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The House of Sand and Fog

Watching The House of Sand and Fog, I quickly became aware that there is no way to write a review that covers both minds I had towards the film.

So, here is the review for the serious viewer who wants to know if the movie is worth seeing.

The House of Sand and Fog is a layered film that combines superb acting by Jennifer Connelly and Ben Kingsley with a complex and intelligent script and compelling visual themes.

For the typical, cynical Fanboyplanet.com reader in me, I write the following review.

At one point in this film, Ben Kingsley says "Things are not what they seem." This proves to be the most important sentence in the entire film, as it disproves what I saw as the movie slowly came to full form. I saw it like this: A seriously depressed Kathy (Jennifer Connelly) is screwed by the county, who repossesses the house her father built, only to sell it to a family of immigrants from some country we bombed during the 1980s who are only using it to sell for a big profit.

Things are not what they seem, as the Behrani family, led by Colonel Massoud Amir Behrani, had to flee when the Shah got booted. They've been living above their means and have bought the house to try and save themselves.

This is a tough sell, as we spend so much time watching Connelly bemoan the loss of the one piece of stability she had left and naturally feel inclined to sympathize with the one who was screwed by the government. This is the central problem: until the opening of the third act, I was totally with Kathy. I completely wanted her to get her house back. When her Deputy boyfriend pays an illegal visit to threaten the Behrani family, I felt that he was the good guy riding in to save the day. We're not supposed to feel that, but it was inevitable.

The script plays us a lot, keeps changing the worse off character, making you want to change your allegiance, but Connelly's deep sadness is over-powering in a good way. The strength of the script is in the even-handed approach, but at the same time, it gives the audience too much credit.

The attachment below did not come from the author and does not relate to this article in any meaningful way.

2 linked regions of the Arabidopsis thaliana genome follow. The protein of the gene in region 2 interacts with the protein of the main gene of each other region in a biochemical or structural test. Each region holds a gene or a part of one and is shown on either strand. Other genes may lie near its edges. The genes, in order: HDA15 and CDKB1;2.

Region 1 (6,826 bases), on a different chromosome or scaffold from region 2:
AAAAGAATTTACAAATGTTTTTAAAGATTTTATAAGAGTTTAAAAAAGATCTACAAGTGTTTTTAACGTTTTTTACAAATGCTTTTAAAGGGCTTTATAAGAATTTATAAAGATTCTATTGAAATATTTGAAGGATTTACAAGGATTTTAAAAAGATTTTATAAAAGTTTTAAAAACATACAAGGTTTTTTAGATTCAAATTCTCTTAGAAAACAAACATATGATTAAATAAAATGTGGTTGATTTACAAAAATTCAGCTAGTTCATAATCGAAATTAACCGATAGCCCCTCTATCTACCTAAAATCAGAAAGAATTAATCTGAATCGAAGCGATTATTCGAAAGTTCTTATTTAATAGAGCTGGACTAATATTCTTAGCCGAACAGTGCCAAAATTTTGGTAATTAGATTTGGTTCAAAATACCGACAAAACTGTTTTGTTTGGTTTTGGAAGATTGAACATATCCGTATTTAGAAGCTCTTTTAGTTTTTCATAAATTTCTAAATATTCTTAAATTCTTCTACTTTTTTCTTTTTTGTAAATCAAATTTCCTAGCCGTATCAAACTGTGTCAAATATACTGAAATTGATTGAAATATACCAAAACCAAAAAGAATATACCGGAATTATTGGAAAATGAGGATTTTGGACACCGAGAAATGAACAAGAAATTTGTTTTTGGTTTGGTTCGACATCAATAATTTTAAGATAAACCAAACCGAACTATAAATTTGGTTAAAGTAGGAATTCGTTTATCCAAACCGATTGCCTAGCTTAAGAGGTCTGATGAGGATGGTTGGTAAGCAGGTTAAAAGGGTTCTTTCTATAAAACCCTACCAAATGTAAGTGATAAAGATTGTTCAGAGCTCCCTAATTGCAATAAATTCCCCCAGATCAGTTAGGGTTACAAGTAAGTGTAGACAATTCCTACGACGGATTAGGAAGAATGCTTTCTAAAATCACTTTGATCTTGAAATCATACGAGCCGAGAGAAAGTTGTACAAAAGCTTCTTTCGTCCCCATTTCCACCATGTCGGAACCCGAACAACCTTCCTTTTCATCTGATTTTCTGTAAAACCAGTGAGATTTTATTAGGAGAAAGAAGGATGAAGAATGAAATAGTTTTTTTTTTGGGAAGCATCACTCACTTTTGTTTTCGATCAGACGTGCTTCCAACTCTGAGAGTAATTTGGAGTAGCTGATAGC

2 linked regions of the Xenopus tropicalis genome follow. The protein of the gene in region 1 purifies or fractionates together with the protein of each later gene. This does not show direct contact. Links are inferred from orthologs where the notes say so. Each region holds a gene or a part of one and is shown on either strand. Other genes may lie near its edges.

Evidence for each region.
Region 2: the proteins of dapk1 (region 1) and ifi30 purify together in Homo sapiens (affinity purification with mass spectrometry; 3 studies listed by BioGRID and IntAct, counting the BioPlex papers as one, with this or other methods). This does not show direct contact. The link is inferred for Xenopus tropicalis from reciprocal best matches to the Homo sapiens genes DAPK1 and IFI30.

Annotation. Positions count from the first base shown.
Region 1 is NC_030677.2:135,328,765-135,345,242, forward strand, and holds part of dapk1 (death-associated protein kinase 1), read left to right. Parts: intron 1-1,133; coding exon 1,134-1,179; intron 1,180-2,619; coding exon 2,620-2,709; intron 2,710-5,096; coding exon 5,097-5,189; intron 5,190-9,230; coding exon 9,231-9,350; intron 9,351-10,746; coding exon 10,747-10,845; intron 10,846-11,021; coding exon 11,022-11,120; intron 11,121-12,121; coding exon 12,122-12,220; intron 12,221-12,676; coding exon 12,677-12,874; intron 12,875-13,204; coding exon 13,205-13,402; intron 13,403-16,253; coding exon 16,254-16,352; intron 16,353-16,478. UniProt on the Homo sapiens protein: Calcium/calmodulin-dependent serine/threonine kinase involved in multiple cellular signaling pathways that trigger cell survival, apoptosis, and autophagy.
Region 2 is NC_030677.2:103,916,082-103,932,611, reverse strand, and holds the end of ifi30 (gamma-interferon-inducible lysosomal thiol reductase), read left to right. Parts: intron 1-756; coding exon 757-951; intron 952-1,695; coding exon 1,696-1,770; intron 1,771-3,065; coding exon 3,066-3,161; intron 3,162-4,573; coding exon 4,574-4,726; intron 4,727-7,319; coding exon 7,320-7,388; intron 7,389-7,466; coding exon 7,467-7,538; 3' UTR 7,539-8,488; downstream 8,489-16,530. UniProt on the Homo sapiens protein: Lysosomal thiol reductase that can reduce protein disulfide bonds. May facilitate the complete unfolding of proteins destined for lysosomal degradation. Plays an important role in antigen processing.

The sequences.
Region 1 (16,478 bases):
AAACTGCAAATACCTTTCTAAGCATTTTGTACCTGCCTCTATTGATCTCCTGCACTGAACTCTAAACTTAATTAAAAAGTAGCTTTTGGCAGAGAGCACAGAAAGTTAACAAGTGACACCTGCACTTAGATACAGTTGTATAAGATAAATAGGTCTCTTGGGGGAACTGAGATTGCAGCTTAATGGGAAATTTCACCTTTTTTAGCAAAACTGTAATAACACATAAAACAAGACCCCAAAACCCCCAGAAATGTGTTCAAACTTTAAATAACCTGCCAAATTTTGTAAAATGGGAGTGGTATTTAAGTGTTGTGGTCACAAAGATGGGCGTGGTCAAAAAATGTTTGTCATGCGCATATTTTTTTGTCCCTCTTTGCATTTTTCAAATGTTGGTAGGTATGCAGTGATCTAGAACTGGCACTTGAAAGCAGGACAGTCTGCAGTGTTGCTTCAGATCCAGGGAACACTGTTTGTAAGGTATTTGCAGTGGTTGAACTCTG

Connelly is beautiful, and is shown somewhat naked a couple of times, but she proves her chops in this one. She was so perfectly cast here, as it combines the pathos of her role in Requiem for a Dream, and the woman trying to clutch what she can from A Beautiful Mind.

Ben Kingsley hit the mark with every line, playing the military dad with polish and sadness and confidence beyond almost every American actor. Shohreh Aghdashloo is exceptional in the role of Mrs. Behrani. She is frantic at times, but she is always trying to hold it all together and be the wife that she had been in Iran.

The biggest acting problem is the interaction between Kingsley and Connelly. Things get too intense, too tight on the screen. I liked them apart, but together, they just over-whelmed the story that had unfolded.

The cinematography was exceptional. Lots of fog, with a bunch beautiful shots of the Golden Gate and Half Moon Bay. The interior shots are, oddly, flawed, and it helps the film. They are never the slick shots that films like American Beauty have made so typical, but rough, oddly positioned, off-model. It helps to keep us feeling that they are fighting so hard over something that is not the piece of heaven that the battle suggests that it is. There was a ton of dripping: water, blood, tears, everything drips and it becomes a sign of impending weakness in the character that brings the dripping to our attention.

There was a troubling moment, about 2/3 of the way through where we see an obvious Super Nintendo poster and an old school 1988 Mac. Up until that moment, there was nothing to suggest the time frame, and by dating the film so late in the going, it drew me away from the action that had just started.

This was a good film, but at the same time, there are these nagging flaws that you can't help but drag out. The non-film geek you go with will love it, will cry and think it's the best movie they've seen in years. You'll be there, turning over these little issues and wondering if this movie was all it has been hyped as. It's close, but not quite there.


Chris Garcia

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